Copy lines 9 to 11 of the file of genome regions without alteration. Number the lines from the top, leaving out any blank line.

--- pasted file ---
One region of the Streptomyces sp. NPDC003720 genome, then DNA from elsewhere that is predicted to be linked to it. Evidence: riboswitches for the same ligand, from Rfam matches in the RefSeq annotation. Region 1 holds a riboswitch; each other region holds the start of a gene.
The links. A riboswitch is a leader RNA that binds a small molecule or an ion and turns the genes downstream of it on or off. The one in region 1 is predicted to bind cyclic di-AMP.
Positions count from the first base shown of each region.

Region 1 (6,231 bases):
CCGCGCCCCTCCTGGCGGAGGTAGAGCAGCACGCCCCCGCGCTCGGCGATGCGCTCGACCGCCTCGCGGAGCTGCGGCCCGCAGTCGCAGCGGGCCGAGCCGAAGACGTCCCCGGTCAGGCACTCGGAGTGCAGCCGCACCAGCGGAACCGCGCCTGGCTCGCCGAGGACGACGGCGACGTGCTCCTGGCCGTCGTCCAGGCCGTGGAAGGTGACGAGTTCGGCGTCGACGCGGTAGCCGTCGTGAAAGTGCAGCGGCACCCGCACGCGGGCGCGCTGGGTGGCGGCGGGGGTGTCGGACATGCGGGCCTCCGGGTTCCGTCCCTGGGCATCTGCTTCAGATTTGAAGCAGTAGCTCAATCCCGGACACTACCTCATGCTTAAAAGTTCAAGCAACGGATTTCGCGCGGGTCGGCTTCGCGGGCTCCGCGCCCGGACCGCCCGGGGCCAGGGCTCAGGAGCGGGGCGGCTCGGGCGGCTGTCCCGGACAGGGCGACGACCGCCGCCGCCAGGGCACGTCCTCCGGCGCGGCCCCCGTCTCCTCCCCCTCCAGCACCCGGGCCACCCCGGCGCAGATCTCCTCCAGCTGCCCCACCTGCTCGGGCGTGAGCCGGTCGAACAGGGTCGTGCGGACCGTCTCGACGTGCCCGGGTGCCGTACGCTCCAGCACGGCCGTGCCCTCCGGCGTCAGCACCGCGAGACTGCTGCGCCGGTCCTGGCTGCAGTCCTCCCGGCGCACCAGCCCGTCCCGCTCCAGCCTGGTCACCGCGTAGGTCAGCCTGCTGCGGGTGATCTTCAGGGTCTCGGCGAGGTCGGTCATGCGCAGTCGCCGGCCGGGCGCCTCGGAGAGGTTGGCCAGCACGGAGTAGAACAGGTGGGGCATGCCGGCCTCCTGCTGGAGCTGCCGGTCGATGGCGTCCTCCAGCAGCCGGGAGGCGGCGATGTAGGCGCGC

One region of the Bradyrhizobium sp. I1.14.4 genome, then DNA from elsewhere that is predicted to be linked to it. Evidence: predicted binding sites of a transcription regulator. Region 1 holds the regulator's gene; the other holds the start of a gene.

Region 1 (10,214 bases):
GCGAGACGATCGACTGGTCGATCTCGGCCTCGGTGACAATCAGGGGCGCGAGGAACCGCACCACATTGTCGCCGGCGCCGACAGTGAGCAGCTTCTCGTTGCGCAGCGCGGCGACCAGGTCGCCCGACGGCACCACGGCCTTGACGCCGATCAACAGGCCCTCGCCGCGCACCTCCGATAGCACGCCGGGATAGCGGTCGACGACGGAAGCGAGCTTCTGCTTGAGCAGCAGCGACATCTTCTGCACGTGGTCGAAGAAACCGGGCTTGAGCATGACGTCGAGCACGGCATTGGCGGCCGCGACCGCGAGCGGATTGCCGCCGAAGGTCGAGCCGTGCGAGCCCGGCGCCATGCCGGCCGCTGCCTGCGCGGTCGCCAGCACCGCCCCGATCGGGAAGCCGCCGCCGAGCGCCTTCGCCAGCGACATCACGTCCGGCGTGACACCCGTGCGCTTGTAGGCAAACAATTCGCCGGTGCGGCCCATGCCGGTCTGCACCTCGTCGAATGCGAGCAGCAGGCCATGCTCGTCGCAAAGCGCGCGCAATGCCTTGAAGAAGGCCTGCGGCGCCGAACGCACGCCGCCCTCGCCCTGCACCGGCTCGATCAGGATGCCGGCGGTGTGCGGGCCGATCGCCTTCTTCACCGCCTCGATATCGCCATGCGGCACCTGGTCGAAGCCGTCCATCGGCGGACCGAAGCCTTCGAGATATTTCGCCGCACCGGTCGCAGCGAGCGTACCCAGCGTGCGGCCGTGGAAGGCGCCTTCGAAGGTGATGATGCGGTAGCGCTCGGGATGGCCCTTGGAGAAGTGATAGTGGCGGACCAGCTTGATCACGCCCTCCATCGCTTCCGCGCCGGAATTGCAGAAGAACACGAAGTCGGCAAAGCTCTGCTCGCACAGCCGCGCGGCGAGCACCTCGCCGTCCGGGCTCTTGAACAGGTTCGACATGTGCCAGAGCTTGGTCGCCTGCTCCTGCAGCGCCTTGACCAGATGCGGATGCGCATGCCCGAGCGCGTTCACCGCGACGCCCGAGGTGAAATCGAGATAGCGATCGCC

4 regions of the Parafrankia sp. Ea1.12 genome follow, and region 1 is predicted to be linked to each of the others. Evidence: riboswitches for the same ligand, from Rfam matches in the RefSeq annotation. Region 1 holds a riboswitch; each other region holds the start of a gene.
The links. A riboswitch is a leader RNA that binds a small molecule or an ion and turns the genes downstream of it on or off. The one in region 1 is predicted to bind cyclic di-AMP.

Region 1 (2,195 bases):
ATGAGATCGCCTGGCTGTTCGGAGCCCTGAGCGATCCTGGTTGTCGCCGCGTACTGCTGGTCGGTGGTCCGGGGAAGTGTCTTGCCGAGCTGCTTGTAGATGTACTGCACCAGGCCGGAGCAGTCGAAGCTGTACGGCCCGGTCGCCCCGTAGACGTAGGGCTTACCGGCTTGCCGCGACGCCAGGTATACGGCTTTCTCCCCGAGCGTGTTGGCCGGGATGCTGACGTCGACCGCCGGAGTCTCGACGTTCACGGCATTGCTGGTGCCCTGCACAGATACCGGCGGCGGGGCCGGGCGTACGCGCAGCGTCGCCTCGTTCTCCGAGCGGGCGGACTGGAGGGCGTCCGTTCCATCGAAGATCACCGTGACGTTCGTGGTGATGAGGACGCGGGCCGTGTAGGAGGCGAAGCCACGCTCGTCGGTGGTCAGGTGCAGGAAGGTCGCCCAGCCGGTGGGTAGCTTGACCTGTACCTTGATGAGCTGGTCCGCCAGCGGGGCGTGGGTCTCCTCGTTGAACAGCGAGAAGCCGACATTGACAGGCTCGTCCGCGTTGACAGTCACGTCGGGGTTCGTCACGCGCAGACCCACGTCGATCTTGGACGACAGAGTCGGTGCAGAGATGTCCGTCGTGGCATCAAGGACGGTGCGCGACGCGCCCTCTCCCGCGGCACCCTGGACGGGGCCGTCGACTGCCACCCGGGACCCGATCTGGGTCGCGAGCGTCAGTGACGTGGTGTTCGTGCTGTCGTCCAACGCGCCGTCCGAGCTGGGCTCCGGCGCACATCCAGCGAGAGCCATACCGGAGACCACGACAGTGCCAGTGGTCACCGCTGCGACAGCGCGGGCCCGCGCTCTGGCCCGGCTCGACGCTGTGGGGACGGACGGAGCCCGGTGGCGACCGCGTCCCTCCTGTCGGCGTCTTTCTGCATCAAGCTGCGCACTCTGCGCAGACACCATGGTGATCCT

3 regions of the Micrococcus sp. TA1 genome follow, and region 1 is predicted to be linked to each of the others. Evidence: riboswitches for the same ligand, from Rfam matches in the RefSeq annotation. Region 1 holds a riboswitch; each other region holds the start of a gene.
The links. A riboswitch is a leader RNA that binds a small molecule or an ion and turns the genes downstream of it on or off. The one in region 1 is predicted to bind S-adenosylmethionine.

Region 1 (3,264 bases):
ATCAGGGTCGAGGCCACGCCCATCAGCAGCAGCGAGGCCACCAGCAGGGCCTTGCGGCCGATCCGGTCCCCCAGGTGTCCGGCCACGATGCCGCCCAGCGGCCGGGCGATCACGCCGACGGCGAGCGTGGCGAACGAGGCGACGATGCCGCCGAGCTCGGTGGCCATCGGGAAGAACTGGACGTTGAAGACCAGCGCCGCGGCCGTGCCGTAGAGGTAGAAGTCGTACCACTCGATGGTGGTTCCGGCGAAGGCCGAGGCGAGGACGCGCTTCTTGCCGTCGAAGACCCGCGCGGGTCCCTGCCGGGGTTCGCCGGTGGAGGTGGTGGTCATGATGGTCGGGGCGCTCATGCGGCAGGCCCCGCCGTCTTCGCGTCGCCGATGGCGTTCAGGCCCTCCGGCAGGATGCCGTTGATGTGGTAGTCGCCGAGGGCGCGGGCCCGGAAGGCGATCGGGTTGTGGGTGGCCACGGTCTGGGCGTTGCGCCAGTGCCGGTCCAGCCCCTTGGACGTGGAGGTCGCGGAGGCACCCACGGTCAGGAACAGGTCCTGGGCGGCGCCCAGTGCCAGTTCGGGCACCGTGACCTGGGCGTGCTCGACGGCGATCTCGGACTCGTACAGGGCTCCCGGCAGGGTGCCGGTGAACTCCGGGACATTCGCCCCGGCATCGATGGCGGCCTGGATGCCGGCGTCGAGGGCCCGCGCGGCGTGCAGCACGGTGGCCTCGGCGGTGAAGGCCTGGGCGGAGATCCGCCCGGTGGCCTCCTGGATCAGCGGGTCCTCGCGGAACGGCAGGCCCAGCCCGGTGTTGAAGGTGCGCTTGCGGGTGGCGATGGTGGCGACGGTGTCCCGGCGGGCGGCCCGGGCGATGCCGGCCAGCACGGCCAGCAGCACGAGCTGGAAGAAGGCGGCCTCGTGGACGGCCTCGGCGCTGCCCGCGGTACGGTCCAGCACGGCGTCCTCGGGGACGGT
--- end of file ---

4 regions of the Parafrankia sp. Ea1.12 genome follow, and region 1 is predicted to be linked to each of the others. Evidence: riboswitches for the same ligand, from Rfam matches in the RefSeq annotation. Region 1 holds a riboswitch; each other region holds the start of a gene.
The links. A riboswitch is a leader RNA that binds a small molecule or an ion and turns the genes downstream of it on or off. The one in region 1 is predicted to bind cyclic di-AMP.

Region 1 (2,195 bases):